Picks and Pans Main: Bytes
02/02/1998 at 01:00 AM EST
CHAIRMAN OF THE WEB
Times have been tough lately for Frank Sinatra fans, with a barrage of media reports slinging dirt about the 83-year-old superstar's youthful flings and speculating about his ill health. But the faithful have one source for the other side of the story: Sinatra: A Family Album (www.sinatrafamily.com), the pugnacious, homespun home page of the Sinatra clan.
The site's unfiltered take on all things Sinatra comes courtesy of Frank's oldest child, Nancy Sinatra Lambert (of "These Boots Are Made for Walkin' " fame). Updating it every other day via laptop, Nancy details everything from family get-togethers—"Our New Year's Eve was very quiet. We visited Dad early in our pajamas and we retired to our various homes and were in bed by midnight"—to Frank Jr.'s tour schedule. She also passes along Frank's curse on those spreading rumors of a family feud: "Whoever tries to break up my family will break into a million pieces." Scores of snapshots, recent and vintage, round out the eclectic offerings.
"We created the site for two reasons," says Nancy, 57, who has recently expanded the site with help from its new partner, Entertainment Asylum's Club Sinatra (www.asylum.com/sinatra). "Dad wanted to stay in touch with his fans, and he wanted a forum." In editorials, Nancy slams those who sully the Sinatra name. "We're so tired of the stuff that's printed about our family," she says. She reads fans' e-mail to her father daily and shares his reactions in her responses. "We laugh about some," she says, "and get teary-eyed about others because they reminisce about people who are gone. But he loves it."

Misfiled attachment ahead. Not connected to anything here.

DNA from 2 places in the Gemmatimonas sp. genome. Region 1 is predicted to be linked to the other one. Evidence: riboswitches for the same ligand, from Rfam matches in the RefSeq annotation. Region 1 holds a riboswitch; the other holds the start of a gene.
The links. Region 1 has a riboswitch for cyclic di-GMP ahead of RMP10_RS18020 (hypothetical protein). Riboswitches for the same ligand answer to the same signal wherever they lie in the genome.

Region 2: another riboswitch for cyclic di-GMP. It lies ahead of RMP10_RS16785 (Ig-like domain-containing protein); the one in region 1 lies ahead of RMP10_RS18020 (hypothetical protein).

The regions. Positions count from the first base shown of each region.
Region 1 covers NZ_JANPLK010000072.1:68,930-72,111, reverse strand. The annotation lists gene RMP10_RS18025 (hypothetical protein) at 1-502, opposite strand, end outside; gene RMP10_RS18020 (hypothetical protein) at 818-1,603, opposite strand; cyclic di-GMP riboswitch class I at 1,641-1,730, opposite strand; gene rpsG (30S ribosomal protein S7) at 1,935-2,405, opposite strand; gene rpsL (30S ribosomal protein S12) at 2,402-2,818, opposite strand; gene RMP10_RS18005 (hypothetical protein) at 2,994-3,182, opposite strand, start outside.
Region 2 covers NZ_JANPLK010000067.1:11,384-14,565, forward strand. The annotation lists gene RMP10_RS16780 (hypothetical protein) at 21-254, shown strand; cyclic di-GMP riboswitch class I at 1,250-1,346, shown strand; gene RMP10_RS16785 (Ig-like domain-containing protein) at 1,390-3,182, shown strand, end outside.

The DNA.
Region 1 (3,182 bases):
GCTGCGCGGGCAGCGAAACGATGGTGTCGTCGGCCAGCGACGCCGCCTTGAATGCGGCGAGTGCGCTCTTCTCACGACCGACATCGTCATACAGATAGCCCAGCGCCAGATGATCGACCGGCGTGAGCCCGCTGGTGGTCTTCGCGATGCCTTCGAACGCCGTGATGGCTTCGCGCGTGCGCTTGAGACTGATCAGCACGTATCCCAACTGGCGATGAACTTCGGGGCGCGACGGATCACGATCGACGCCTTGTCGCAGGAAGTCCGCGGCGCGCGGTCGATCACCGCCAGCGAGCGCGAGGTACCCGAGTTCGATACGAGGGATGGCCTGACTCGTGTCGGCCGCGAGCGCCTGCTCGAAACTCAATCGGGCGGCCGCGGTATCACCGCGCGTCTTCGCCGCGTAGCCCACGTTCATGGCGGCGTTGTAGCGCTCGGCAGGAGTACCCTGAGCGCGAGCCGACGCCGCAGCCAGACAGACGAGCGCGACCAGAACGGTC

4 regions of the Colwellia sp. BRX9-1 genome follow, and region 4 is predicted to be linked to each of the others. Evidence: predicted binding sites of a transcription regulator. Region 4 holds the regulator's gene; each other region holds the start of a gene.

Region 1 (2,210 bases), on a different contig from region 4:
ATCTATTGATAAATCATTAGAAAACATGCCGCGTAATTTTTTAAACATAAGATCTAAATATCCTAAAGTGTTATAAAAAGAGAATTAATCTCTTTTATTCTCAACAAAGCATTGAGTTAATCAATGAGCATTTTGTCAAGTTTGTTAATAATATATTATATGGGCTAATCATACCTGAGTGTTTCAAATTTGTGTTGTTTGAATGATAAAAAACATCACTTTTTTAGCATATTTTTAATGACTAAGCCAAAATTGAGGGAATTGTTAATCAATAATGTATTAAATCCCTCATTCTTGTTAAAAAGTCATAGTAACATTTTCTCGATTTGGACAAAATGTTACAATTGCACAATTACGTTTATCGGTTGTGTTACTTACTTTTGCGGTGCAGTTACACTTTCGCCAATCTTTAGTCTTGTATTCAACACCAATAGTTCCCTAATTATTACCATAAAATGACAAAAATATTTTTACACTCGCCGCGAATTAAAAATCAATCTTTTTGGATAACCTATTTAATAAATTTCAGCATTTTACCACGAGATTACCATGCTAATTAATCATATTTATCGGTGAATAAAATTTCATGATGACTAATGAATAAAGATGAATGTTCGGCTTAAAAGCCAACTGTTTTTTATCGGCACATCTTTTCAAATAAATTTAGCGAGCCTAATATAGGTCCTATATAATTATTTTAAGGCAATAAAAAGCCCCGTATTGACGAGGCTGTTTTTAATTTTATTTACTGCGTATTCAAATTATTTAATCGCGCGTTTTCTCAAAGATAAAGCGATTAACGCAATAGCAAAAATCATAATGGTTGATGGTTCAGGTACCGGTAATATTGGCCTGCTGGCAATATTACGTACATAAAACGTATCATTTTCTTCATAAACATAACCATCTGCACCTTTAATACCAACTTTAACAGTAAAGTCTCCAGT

One downside to the box office juggernaut that is the film Titanic: Chances of a sequel are pretty slim. But Titanic: Adventure Out of Time, a CD-ROM set on the ill-fated liner, is still boarding. Titanic mania has boosted interest in the year-old game, which has sold nearly 200,000 copies and won several critics' awards.
The CD-ROM's re-creation of the Titanic is as meticulous as the film's. Users play a shipboard spy who must retrieve a purloined book by solving puzzles, debriefing passengers and roaming the decks. "It really was a gargantuan ship," says Bill Appleton, president of game-maker CyberFlix Inc. "You get a visceral feel for it." The $50 game's production cost about $2 million—lavish, as CD-ROMs go. "We wanted to spend $200 million," jokes Appleton. "We just didn't have that much money."